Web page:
In the case of donation by a living donor, the donor is usually a healthy family member who has the same blood group as the patient. The donor must be aged 21 years or more and should have no liver disease or any other chronic medical problems. The living donor has a portion of their healthy liver removed for transplantation to the recipient. Clearly this entails a surgical procedure for the donor also and the risks of this need to be discussed with the donor in person by the transplant team. The advantage of having a transplant from a living donor is that providing the donor is otherwise suitable, a date for surgery can be agreed at a time that is convenient to all parties. This is done in the UK in the private sector. Generally at the initial consultation as many results from any assessments done in the patient’s home country as possible should be brought to the UK. Specifically, results of blood grouping tests for both donor and recipient should be available.
How You Will Feel: Liver Transplants are major operations with intense recovery periods that require dedication from patients and families and great skill from the clinical staff. They must care for both recipient and donor and provide both the medical support as well as the emotional and psychological understanding to ensure long term success of the procedure.
How Long Will you stay in Hospital after your Liver Transplant?
30 Days as inpatient
What to do next: We specialise in providing medical care and surgery abroad. We only work with medical institutions that we have inspected and checked. We offer Liver Transplant in both North and South India as well as facilitation on all the other elements in your journey such as flights, accommodation and activities. Our team in India operate as your personal agents while you are in country and is tasked with supporting you in any way you need.
We work with hospitals across the Indian Cities Delhi, Mumbai, Chennai, Hyderabad and Bangalore. to provide our patients with the most appropriate levels of care and treatment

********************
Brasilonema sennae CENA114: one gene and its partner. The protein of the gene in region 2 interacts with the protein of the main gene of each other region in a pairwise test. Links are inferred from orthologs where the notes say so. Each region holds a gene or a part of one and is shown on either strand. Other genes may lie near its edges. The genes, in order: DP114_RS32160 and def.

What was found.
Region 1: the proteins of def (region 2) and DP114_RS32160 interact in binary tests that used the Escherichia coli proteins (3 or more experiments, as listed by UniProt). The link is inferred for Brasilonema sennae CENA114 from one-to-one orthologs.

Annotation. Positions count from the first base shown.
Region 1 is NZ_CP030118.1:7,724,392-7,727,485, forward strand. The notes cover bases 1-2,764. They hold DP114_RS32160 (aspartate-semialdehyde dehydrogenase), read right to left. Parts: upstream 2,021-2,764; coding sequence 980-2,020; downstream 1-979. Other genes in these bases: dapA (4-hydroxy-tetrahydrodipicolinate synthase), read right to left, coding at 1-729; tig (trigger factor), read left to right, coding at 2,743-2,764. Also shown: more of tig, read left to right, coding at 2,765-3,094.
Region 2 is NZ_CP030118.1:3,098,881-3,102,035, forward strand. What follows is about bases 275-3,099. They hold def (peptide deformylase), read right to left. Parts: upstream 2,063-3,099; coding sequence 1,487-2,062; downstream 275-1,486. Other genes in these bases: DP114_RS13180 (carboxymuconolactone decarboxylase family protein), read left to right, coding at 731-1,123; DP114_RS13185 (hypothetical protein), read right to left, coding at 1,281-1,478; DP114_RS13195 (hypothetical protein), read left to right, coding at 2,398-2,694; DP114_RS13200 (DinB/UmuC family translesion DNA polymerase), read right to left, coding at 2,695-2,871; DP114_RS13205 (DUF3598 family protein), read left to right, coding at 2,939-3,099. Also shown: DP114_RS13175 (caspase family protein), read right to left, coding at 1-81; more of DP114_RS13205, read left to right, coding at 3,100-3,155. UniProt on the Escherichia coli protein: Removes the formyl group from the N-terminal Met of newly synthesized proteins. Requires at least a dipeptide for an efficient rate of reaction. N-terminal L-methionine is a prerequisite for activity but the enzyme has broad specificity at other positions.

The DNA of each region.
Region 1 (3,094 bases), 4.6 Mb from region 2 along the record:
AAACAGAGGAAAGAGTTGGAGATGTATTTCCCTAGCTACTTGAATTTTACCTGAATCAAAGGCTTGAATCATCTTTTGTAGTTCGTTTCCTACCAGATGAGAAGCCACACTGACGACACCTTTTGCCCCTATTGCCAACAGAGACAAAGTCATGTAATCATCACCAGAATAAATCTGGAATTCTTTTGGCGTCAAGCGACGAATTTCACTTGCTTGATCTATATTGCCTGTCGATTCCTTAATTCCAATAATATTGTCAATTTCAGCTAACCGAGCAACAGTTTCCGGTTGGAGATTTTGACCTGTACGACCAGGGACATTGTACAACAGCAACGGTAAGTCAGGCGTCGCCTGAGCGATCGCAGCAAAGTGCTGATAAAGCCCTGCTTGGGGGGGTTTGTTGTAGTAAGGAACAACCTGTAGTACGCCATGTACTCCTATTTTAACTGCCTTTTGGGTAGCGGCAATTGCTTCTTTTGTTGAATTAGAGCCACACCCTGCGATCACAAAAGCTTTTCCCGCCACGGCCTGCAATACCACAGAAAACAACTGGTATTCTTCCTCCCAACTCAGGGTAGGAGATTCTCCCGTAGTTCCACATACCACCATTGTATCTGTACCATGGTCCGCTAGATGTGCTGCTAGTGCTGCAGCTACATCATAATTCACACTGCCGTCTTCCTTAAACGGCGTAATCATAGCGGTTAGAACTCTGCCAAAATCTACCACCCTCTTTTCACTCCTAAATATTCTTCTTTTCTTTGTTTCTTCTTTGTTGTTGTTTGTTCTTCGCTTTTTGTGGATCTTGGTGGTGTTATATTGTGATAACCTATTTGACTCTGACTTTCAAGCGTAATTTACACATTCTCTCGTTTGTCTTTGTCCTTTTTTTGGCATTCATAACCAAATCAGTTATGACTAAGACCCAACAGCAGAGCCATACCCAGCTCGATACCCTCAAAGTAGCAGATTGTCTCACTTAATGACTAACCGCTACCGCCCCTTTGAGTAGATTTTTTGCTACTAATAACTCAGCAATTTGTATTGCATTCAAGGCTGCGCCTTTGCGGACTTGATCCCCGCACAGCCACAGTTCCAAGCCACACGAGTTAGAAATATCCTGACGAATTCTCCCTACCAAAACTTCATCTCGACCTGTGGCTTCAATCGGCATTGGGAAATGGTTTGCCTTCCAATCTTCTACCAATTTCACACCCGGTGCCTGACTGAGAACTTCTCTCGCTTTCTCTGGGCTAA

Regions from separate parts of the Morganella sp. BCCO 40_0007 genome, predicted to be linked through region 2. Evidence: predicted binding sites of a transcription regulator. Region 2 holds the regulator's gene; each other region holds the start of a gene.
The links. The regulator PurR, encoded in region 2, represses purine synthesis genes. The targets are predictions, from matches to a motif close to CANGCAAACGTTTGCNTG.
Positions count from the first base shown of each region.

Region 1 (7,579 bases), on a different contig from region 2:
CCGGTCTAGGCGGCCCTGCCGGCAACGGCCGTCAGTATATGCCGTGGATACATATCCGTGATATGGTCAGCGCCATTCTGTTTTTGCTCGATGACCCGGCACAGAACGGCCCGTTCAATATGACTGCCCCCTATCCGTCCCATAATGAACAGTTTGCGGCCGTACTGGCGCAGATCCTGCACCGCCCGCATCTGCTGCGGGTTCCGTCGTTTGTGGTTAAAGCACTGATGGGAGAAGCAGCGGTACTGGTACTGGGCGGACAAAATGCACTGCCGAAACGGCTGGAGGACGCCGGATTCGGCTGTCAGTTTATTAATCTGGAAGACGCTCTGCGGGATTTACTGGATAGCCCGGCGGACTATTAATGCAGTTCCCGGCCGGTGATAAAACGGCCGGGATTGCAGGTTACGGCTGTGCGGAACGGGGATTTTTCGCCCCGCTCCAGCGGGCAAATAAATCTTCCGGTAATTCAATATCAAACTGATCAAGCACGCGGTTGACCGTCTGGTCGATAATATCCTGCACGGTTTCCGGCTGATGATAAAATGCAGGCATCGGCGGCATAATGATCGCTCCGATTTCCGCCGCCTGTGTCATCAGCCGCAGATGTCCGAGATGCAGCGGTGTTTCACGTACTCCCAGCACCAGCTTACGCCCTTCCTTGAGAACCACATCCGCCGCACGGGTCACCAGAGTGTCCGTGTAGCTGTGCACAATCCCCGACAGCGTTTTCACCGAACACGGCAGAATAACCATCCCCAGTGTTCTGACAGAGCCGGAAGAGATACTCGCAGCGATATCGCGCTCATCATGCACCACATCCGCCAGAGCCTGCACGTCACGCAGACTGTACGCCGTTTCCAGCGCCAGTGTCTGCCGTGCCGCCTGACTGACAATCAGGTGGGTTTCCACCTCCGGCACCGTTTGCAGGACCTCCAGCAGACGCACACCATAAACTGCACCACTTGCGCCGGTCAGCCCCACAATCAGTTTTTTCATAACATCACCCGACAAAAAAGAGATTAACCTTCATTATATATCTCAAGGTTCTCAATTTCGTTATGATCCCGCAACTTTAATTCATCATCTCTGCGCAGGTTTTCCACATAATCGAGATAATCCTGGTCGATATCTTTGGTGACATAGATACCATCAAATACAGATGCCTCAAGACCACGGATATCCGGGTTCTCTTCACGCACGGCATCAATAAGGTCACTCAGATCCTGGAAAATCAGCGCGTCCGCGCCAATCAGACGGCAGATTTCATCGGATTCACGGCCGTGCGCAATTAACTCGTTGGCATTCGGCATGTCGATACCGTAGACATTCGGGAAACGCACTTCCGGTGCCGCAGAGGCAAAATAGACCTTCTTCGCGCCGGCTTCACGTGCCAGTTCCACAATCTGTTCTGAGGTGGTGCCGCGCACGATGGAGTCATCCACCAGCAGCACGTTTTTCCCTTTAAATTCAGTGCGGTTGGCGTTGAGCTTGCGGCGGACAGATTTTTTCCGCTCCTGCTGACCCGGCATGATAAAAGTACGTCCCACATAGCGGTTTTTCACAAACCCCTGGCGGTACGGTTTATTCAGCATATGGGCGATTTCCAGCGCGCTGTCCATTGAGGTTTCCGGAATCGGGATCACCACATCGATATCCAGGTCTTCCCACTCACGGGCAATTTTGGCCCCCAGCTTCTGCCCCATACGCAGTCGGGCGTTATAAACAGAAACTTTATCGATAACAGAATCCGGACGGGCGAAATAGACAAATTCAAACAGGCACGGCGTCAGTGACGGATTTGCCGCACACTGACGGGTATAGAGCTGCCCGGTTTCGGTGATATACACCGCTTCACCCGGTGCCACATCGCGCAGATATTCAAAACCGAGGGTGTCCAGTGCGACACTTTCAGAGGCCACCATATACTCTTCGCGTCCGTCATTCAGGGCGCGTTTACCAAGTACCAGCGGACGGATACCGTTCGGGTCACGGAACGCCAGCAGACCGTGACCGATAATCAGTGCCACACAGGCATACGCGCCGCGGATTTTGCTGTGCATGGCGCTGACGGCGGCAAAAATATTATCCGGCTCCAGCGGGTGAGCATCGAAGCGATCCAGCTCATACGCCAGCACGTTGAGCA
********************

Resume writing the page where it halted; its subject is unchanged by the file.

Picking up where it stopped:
We have teams in India who manage your stay and provide you with support whenever you need it. Please contact us to find out how we can help you. Contact us even if you are at the early stages of considering the possibility of treatment abroad.
WHY TRAVEL FOR LIVER TRANSPLANT
Travelling abroad for Liver Transplant can give you access to top quality health care quickly and cheaply. Our mission is to make your journey absolutely successful – in terms of treatment, in terms of outcomes and in terms of experience. We offer treatment in a wide range of locations including Delhi, Mumbai, Chennai and Bangalore.
MAKE AN ENQUIRY TO GLOBE FOR LIVER TRANSPLANT
Please feel free to post an enquiry to us at Globe if you are interested in having more details of how this all works and how we might be able to help you. Your information is treated as strictly confidential by us. We ask that you fill in the fields with the red stripes if possible. You can also contact us directly with details from our contact us page.
If you want to speed up the process or have a complex history that is specifically relevant to any further steps: please use our detailed medical questionnaire which includes a range of questions to capture details of your medical history and present condition. Please note that we share these details anonymously with clinical specialists for the purposes of considering your case and advising on a treatment plan. This means that we do not pass on your name or address details until you choose to proceed further with us.